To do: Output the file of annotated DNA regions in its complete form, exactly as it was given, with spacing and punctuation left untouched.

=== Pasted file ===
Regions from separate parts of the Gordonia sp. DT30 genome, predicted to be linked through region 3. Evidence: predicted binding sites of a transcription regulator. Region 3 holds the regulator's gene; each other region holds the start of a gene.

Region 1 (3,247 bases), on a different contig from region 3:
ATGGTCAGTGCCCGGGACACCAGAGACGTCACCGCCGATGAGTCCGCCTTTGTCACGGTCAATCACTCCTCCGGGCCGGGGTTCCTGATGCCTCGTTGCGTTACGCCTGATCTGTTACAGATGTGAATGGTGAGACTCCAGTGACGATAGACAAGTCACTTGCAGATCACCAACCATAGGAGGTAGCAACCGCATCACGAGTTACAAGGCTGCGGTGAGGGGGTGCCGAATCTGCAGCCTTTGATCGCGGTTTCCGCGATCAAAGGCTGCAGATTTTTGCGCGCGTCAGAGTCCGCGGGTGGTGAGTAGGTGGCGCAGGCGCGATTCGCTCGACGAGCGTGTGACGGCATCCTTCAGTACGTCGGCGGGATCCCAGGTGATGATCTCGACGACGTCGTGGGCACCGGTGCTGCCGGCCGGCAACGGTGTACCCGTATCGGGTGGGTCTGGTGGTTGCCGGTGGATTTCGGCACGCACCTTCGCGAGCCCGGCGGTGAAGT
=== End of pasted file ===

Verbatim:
Regions from separate parts of the Gordonia sp. DT30 genome, predicted to be linked through region 3. Evidence: predicted binding sites of a transcription regulator. Region 3 holds the regulator's gene; each other region holds the start of a gene.

Region 1 (3,247 bases), on a different contig from region 3:
ATGGTCAGTGCCCGGGACACCAGAGACGTCACCGCCGATGAGTCCGCCTTTGTCACGGTCAATCACTCCTCCGGGCCGGGGTTCCTGATGCCTCGTTGCGTTACGCCTGATCTGTTACAGATGTGAATGGTGAGACTCCAGTGACGATAGACAAGTCACTTGCAGATCACCAACCATAGGAGGTAGCAACCGCATCACGAGTTACAAGGCTGCGGTGAGGGGGTGCCGAATCTGCAGCCTTTGATCGCGGTTTCCGCGATCAAAGGCTGCAGATTTTTGCGCGCGTCAGAGTCCGCGGGTGGTGAGTAGGTGGCGCAGGCGCGATTCGCTCGACGAGCGTGTGACGGCATCCTTCAGTACGTCGGCGGGATCCCAGGTGATGATCTCGACGACGTCGTGGGCACCGGTGCTGCCGGCCGGCAACGGTGTACCCGTATCGGGTGGGTCTGGTGGTTGCCGGTGGATTTCGGCACGCACCTTCGCGAGCCCGGCGGTGAAGT